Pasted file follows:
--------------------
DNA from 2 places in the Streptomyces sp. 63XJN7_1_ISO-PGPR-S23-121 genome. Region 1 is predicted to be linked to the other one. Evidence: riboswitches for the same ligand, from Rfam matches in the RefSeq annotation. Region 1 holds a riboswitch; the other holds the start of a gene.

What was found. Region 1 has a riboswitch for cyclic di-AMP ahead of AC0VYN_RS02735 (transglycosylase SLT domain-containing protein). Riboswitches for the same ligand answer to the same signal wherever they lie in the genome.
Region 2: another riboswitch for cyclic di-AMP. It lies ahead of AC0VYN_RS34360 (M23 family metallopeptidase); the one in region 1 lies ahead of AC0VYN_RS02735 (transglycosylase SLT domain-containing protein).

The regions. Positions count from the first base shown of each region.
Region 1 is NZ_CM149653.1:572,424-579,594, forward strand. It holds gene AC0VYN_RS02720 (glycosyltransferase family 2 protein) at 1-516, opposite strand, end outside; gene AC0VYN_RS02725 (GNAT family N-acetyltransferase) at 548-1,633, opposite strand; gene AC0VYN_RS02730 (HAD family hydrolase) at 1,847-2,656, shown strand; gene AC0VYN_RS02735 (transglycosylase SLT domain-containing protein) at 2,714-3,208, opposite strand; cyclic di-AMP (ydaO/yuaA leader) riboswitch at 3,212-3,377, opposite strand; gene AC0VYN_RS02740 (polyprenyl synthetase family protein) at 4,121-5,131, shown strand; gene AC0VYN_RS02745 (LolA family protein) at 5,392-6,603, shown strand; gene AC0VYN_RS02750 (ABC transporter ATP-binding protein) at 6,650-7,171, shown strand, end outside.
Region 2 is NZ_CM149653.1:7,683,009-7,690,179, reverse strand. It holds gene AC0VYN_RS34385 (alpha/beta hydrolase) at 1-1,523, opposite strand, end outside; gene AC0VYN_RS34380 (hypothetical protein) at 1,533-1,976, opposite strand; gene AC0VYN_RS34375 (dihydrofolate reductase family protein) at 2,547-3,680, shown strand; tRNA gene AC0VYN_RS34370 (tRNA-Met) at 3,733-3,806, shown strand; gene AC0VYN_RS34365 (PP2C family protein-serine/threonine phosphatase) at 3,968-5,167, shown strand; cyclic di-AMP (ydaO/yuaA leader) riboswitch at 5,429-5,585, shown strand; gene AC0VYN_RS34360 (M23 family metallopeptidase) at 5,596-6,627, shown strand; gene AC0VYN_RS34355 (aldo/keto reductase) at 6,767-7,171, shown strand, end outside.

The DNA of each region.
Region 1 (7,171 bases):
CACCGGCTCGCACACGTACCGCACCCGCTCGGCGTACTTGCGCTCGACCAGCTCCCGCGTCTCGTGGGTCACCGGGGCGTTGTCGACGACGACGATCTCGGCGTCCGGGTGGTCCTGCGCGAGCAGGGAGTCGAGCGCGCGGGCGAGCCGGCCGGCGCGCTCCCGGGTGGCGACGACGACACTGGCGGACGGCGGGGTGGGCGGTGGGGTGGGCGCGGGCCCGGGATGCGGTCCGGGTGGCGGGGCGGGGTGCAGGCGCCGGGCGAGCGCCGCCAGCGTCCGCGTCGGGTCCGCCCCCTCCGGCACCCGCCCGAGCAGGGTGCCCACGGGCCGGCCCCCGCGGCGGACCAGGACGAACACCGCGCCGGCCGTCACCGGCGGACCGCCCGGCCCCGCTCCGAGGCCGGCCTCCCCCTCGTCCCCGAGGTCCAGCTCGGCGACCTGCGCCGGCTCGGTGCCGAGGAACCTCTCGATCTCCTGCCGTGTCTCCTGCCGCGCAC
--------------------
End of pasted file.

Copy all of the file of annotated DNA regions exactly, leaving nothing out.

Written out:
DNA from 2 places in the Streptomyces sp. 63XJN7_1_ISO-PGPR-S23-121 genome. Region 1 is predicted to be linked to the other one. Evidence: riboswitches for the same ligand, from Rfam matches in the RefSeq annotation. Region 1 holds a riboswitch; the other holds the start of a gene.

What was found. Region 1 has a riboswitch for cyclic di-AMP ahead of AC0VYN_RS02735 (transglycosylase SLT domain-containing protein). Riboswitches for the same ligand answer to the same signal wherever they lie in the genome.
Region 2: another riboswitch for cyclic di-AMP. It lies ahead of AC0VYN_RS34360 (M23 family metallopeptidase); the one in region 1 lies ahead of AC0VYN_RS02735 (transglycosylase SLT domain-containing protein).

The regions. Positions count from the first base shown of each region.
Region 1 is NZ_CM149653.1:572,424-579,594, forward strand. It holds gene AC0VYN_RS02720 (glycosyltransferase family 2 protein) at 1-516, opposite strand, end outside; gene AC0VYN_RS02725 (GNAT family N-acetyltransferase) at 548-1,633, opposite strand; gene AC0VYN_RS02730 (HAD family hydrolase) at 1,847-2,656, shown strand; gene AC0VYN_RS02735 (transglycosylase SLT domain-containing protein) at 2,714-3,208, opposite strand; cyclic di-AMP (ydaO/yuaA leader) riboswitch at 3,212-3,377, opposite strand; gene AC0VYN_RS02740 (polyprenyl synthetase family protein) at 4,121-5,131, shown strand; gene AC0VYN_RS02745 (LolA family protein) at 5,392-6,603, shown strand; gene AC0VYN_RS02750 (ABC transporter ATP-binding protein) at 6,650-7,171, shown strand, end outside.
Region 2 is NZ_CM149653.1:7,683,009-7,690,179, reverse strand. It holds gene AC0VYN_RS34385 (alpha/beta hydrolase) at 1-1,523, opposite strand, end outside; gene AC0VYN_RS34380 (hypothetical protein) at 1,533-1,976, opposite strand; gene AC0VYN_RS34375 (dihydrofolate reductase family protein) at 2,547-3,680, shown strand; tRNA gene AC0VYN_RS34370 (tRNA-Met) at 3,733-3,806, shown strand; gene AC0VYN_RS34365 (PP2C family protein-serine/threonine phosphatase) at 3,968-5,167, shown strand; cyclic di-AMP (ydaO/yuaA leader) riboswitch at 5,429-5,585, shown strand; gene AC0VYN_RS34360 (M23 family metallopeptidase) at 5,596-6,627, shown strand; gene AC0VYN_RS34355 (aldo/keto reductase) at 6,767-7,171, shown strand, end outside.

The DNA of each region.
Region 1 (7,171 bases):
CACCGGCTCGCACACGTACCGCACCCGCTCGGCGTACTTGCGCTCGACCAGCTCCCGCGTCTCGTGGGTCACCGGGGCGTTGTCGACGACGACGATCTCGGCGTCCGGGTGGTCCTGCGCGAGCAGGGAGTCGAGCGCGCGGGCGAGCCGGCCGGCGCGCTCCCGGGTGGCGACGACGACACTGGCGGACGGCGGGGTGGGCGGTGGGGTGGGCGCGGGCCCGGGATGCGGTCCGGGTGGCGGGGCGGGGTGCAGGCGCCGGGCGAGCGCCGCCAGCGTCCGCGTCGGGTCCGCCCCCTCCGGCACCCGCCCGAGCAGGGTGCCCACGGGCCGGCCCCCGCGGCGGACCAGGACGAACACCGCGCCGGCCGTCACCGGCGGACCGCCCGGCCCCGCTCCGAGGCCGGCCTCCCCCTCGTCCCCGAGGTCCAGCTCGGCGACCTGCGCCGGCTCGGTGCCGAGGAACCTCTCGATCTCCTGCCGTGTCTCCTGCCGCGCAC